IN the five years since its establishment, the Halal Product Assurance Organizing Agency (BPJPH) has come up with many innovations to expedite the halal certification process, allowing businesses to apply for a halal label for their product development and marketing.
To expand the market for halal products overseas, the BPJPH has also assisted other countries in determining the halal status of various products. Media Indonesia journalist M. Iqbal Al Mahmudi and Gana Buana spoke to the Ministry of Religious Affairs’ BPJPH Chair Muhammad Aqil Irham on the importance of halal certification for domestic businesses and its influence on the global market. The following are excerpts from that interview:
What are BPJPH programs, and what accomplishments has the institution made so far?
In the fifth year since its establishment, BPJPH is now seeking to assert its presence and readiness to become a pioneer in the global scene. Previously, as a new organization, we have gone through institutional, structural, and human resources consolidation since 2017. It’s an ongoing process, but we are relatively stable. Starting October 17, 2019, we have begun to function in support of mandatory halal certification for food and beverage, meat products, and butchering services.
From 2019 to 2021, BPJPH issued as many as 749,971 halal certificates, or around 250,000 per year, on average, demonstrating a substantial increase. Data from the Indonesian Ulema Council (MUI) showed that in six years, from 2012 to 2018, some 668,000 products had received halal certification. But BPJPH has managed to exceed this number in just three years. In addition, there are now 18,248 Halal Product Process Advisors who provide halal certification for 3,000 SMEs through Free Halal Certification Program (Sehati) in collaboration with 203 domestic institutions and four international ones, in partnership with 151 Halal Product Process Advisory Institutions (LPPPH).
What can you tell us about the development of infrastructure, in this case, the Halal Inspection Agency (LPH)?
We have strengthened the halal certification infrastructure by increasing the number of LPHs. From 2017, after the appointment of BPJPH, until 2021, only two new LPHs were established, Surveyor Indonesia and PT Sucofindo, working alongside MUI, which has been around for thirty years. But in the past year, we have added 30 more LPHs from among the communities, universities, local governments, and state-owned enterprises.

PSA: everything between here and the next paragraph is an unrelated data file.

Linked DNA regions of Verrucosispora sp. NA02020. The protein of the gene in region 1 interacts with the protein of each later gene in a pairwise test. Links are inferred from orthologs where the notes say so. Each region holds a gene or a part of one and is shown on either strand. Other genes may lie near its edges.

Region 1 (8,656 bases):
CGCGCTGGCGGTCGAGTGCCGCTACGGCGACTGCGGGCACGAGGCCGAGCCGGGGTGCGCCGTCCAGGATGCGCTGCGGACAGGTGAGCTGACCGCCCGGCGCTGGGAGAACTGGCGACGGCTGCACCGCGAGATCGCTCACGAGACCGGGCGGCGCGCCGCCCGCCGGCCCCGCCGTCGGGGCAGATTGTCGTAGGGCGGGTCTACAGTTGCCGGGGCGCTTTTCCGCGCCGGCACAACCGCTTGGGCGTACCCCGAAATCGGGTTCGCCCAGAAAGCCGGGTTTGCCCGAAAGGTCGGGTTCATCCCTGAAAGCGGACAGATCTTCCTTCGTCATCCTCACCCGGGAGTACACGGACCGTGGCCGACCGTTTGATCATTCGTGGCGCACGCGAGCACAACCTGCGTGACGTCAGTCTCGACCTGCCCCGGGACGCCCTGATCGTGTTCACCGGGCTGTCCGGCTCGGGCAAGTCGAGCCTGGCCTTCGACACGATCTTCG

And just now, eight new LPHs were about to be approved by the assessment team. We hope that by the end of 2022, we may have over forty LPHs. LPHs are BPJPH’s strategic partners in serving businesses. When a company registers with BPJPH to apply for halal certification, it will refer them to an LPH for inspection and/or product testing. The more LPHs there are in various regions, the more we can facilitate the long process of halal certification. The same goes for MUI. We have discussed with MUI to accelerate and simplify the halal certification process in their branch offices.
Does BPJPH push for the establishment of university-based LPHs?
Out of the 30 LPHs, seven are based in state and private universities, communities, and industrial centers in various regions. We hope this will allow us to provide groundbreaking services, particularly in terms of a speedy, easy, and affordable digital halal certification process. The partnership is not limited to establishing a university-based LPH but also training the LPH halal auditor for accreditation.
To establish an LPH, you will need at least three halal auditors who received training, passed the competence test, and registered with accreditation from the PBJPH assessor. In working with universities such as the University of Indonesia, Bogor Institute of Agriculture, and other campuses, we have done many joint activities. In addition, universities can also take the role of Halal Product Advisory Agency (LPPPH).
What infrastructure does BPJPH need to optimize its halal services in the future?
BPJPH wishes that it has an institutional and functional presence across Indonesia. And, if possible, to establish representatives in many countries as spokespersons and consultants for overseas businesses and halal product agencies in countries with which Indonesia engages in export and import.
We have submitted structural reform plans to the Ministry of Administrative and Bureaucratic Reform, seeking a legal amendment to solidify BPJPH infrastructure. The 2014 Law No. 33 on Halal Product Assurance stipulated that BPJPH is entitled to establish regional branch offices.